The distance the claimant must commute to work in and of itself, is not a determining factor in establishing good cause for quitting work. Primary weight must be given to the fact that the claimant previously had been traveling the distance to the employer's place of business. Therefore, the claimant cannot with justification state that the distance is excessive.
In P-B-245, the claimant lived in Costa Mesa and commuted to Inglewood, approximately 50 miles each way. He moved to Laguna Beach, adding another 10 miles to the commute; the overall travel time was approximately two hours each way. He continued to report to work for another five months after the move. The claimant was 66 and was required to climb up ladders to go in and out of airplanes, a physically taxing job. He began to suffer from fatigue from what was essentially a 12-hour day, and on several occasions dozed off while commuting, once driving his car off the highway and into a barricade. In its decision, the Board stated:
Transportation and willingness to commute to and from work have long posed a problem with respect to a claimant's eligibility for benefits. Suitability of offered work, the availability of a claimant for work, and good cause for leaving work all must be considered within the concept of that which is reasonable as to time, distance, or cost of travel or any combination thereof.
Analysis of . . . cases . . . decided shows that no definite standards or criteria may be established. Although we have held that 30 and 45 miles are excessive, distance and cost to and from work must be considered in light of the commuting pattern of any given community, including the feasibility of public transportation. Travel time may similarly be viewed as to that which is normal. . . . Additional factors may also be relevant and require consideration. Specifically, the age and physical condition of the claimant which may well affect the safety with which he travels.
Considering the facts before us, we must decide the eligibility of a claimant, age 66, driving 60 miles to and from work and requiring a commuting time each way of up to two hours, depending upon traffic conditions. This claimant had driven in excess of 100 miles round trip to work over a prolonged period of time. As a result of his move to Laguna Beach, however, the distance of travel was increased by ten miles each way with a corresponding increase in travel time.
He had attempted in good faith to continue commuting and had previously declined retirement in favor of continued employment. The inevitable fatigue caused by his advanced years coupled with the nature of his duties and excessive commuting made travel to and from work hazardous. Under such circumstance, we find the claimant had good cause for leaving work . . . .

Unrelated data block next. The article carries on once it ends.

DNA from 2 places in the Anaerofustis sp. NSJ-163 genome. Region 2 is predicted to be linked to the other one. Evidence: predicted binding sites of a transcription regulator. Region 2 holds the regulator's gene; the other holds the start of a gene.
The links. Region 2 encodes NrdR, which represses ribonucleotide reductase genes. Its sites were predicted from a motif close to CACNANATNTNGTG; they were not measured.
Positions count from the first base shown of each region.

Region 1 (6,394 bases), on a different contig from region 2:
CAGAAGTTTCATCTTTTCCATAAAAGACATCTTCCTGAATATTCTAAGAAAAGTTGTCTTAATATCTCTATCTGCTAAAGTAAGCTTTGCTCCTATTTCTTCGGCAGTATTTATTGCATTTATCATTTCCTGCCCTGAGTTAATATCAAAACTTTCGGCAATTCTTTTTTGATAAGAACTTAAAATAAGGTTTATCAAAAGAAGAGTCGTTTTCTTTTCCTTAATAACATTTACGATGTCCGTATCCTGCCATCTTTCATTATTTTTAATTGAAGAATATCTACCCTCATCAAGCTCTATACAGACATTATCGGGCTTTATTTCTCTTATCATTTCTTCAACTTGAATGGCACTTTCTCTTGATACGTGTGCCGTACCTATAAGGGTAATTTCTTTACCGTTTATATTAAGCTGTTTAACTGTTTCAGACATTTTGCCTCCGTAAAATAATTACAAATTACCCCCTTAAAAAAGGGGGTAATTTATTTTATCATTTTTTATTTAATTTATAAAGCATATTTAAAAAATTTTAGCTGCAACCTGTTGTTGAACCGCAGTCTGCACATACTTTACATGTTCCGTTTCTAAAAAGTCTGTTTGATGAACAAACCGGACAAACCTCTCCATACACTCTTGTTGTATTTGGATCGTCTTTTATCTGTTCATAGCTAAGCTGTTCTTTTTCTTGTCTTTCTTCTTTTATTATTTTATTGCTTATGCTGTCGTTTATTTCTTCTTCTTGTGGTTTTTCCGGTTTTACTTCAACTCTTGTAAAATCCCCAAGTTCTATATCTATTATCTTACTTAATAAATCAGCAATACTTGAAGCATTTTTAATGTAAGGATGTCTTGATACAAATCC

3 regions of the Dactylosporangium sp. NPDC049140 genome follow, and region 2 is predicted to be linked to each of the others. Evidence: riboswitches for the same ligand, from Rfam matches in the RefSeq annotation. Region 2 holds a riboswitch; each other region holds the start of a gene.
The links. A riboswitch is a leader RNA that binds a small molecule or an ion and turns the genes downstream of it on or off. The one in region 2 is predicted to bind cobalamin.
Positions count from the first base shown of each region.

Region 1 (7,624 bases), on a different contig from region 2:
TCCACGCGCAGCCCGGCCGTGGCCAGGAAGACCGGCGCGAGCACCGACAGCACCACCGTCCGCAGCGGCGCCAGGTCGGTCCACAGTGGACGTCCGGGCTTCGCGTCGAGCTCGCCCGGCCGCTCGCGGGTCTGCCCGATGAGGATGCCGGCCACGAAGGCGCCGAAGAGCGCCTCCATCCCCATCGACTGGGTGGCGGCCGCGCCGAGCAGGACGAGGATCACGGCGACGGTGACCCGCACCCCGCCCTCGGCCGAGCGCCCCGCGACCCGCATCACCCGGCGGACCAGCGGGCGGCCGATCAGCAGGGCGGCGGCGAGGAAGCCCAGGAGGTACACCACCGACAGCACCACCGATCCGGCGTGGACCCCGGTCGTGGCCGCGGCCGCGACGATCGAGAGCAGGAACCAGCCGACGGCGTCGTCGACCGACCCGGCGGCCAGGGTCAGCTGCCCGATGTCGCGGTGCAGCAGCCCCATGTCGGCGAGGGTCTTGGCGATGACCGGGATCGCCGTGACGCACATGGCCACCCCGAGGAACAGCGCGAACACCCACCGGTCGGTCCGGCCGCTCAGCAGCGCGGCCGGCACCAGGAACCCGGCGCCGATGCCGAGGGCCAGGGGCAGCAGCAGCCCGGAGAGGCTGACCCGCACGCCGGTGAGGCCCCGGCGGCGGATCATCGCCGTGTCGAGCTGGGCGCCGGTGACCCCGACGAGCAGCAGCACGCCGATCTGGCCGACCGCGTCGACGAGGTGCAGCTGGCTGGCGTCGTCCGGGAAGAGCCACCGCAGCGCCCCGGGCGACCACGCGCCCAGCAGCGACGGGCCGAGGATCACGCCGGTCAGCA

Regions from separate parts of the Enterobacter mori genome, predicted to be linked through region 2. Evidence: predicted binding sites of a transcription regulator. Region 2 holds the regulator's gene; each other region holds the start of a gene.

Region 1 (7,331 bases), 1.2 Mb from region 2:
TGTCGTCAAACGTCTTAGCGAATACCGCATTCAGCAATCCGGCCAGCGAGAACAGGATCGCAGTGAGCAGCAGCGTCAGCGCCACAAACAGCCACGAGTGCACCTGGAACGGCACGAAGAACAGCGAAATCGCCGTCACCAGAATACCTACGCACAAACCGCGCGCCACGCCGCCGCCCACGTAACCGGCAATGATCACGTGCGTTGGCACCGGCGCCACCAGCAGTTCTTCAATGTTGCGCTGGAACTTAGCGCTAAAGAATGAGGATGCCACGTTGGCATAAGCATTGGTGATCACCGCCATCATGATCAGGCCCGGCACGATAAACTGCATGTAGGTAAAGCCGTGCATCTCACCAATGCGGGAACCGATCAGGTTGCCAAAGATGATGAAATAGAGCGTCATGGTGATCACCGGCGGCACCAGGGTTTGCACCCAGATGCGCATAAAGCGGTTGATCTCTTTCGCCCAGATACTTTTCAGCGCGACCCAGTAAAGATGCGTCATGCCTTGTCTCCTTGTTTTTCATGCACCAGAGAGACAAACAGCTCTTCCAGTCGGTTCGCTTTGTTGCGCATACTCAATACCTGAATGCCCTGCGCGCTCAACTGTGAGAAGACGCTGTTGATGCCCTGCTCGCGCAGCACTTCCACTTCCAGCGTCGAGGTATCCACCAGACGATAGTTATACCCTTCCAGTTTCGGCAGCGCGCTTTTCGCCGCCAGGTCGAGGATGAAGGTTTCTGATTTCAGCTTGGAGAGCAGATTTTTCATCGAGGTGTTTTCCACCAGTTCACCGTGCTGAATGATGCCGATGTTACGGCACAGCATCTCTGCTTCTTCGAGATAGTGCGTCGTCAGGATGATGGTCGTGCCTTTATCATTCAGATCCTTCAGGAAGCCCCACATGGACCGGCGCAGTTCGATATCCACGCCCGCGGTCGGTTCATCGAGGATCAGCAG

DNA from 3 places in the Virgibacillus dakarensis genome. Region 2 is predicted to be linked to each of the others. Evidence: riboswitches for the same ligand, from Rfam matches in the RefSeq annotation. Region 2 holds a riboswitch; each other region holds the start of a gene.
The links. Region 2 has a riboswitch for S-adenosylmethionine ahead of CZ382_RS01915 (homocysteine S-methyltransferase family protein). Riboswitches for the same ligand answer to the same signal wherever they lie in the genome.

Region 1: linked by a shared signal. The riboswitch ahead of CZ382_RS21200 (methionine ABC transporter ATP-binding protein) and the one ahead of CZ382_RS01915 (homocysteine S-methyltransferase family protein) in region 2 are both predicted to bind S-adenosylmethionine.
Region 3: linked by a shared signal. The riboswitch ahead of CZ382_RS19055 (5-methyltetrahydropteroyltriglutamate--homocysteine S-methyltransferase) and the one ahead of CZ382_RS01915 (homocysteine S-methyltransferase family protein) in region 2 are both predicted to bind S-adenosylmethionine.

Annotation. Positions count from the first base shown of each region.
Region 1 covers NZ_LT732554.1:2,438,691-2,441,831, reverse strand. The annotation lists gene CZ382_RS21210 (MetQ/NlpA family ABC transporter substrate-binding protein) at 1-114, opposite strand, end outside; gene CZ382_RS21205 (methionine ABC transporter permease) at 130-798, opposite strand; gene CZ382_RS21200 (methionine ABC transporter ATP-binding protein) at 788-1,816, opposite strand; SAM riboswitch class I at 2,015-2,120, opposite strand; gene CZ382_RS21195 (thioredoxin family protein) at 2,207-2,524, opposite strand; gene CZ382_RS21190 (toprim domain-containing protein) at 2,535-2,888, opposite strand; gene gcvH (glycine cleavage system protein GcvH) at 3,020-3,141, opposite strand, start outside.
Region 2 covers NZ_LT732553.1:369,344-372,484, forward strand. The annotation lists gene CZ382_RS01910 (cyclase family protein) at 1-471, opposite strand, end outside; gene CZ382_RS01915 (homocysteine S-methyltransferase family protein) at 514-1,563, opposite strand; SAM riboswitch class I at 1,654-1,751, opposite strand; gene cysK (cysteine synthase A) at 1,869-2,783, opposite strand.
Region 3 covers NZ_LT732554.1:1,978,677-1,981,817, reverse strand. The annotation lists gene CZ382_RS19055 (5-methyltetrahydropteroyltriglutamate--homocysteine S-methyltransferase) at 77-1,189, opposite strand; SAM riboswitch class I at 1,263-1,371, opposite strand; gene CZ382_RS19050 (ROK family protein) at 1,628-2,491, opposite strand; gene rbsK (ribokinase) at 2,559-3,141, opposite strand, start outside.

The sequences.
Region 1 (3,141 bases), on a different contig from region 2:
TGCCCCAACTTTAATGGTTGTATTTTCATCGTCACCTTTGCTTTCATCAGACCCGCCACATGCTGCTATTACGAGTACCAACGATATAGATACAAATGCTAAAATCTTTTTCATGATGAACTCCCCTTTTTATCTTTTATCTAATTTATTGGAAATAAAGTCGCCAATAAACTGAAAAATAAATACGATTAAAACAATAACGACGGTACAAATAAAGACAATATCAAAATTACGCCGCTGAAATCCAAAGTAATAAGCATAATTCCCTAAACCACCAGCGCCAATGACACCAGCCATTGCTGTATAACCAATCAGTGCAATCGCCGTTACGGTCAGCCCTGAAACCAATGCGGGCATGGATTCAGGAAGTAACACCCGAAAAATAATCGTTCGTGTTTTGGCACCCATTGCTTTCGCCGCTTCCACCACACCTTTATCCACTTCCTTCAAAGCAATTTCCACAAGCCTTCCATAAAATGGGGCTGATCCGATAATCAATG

With respect to the argument that the claimant voluntarily increased the distance to work by moving to Laguna Beach in the first place, the Board stated:
It is our opinion that the distance and travel time from his former residence in Costa Mesa to his place of employment was also excessive and had he left employment for this reason . . . he would have had good cause for doing so. Thus, we can attach no significance to his change of residence, particularly when he continued to work for approximately five months thereafter. The move was not the proximate cause of the termination.
For a discussion regarding situations where the move is the proximate cause of the termination, see "Removal From Locality" in this section.
- Travel Cost
In determining whether there was good cause for a leaving of work because of the cost of transportation, the claimant's wage and the nature of his/her employment (part-time or full-time), as well as customary commute costs for comparable occupations in the same community, should be taken into consideration.
Even when the cost of commuting has been greatly increased, the determining factor is the relation of the cost to the claimant's wage. For example, an individual might be used to riding to work with a friend at no cost. However, the friend leaves work and the claimant must now depend on public transportation. While his transportation costs have increased, if the costs are normal for what comparable workers in the same community pay and are not excessive in relation to his wage, a leaving of work solely because of the travel expense would probably be without good cause.
In P-B-249, the claimant was employed in Napa at the time the family moved to Fairfield, 19.7 miles away. The distance was not considered an unreasonable commuting distance for the area, but there was no public transportation between the two areas and few people commuted to Napa because there was no industry there. In its decision, the Board found:
. . .There was no bus transportation or car pools available. Even estimating the expense of driving her car at the low figure of 5 [cents] per mile, it would cost almost $2.00 per day for transportation. [In 1955 the claimant was earning $55 to $60 per week.] In our opinion, this would be excessive. Therefore, we hold that the claimant left her work with good cause. . . .
The Board found that the claimant considered the round trip of 39.4 miles impracticable not because of the distance involved, but because of the excessive cost: the round trip would have consumed 16 percent or more of her income.
While this decision establishes that 16 percent or more of a claimant's income is an excessive amount to pay for commute costs, there is no established percentage amount at which point commute costs become excessive.
Cost of commute can establish a compelling reason for quitting work only if it can be shown that the cost was excessive in relation to the wages paid, and that there was no foreseeable way in the near future for the claimant to reduce the cost.
D. Removal From Locality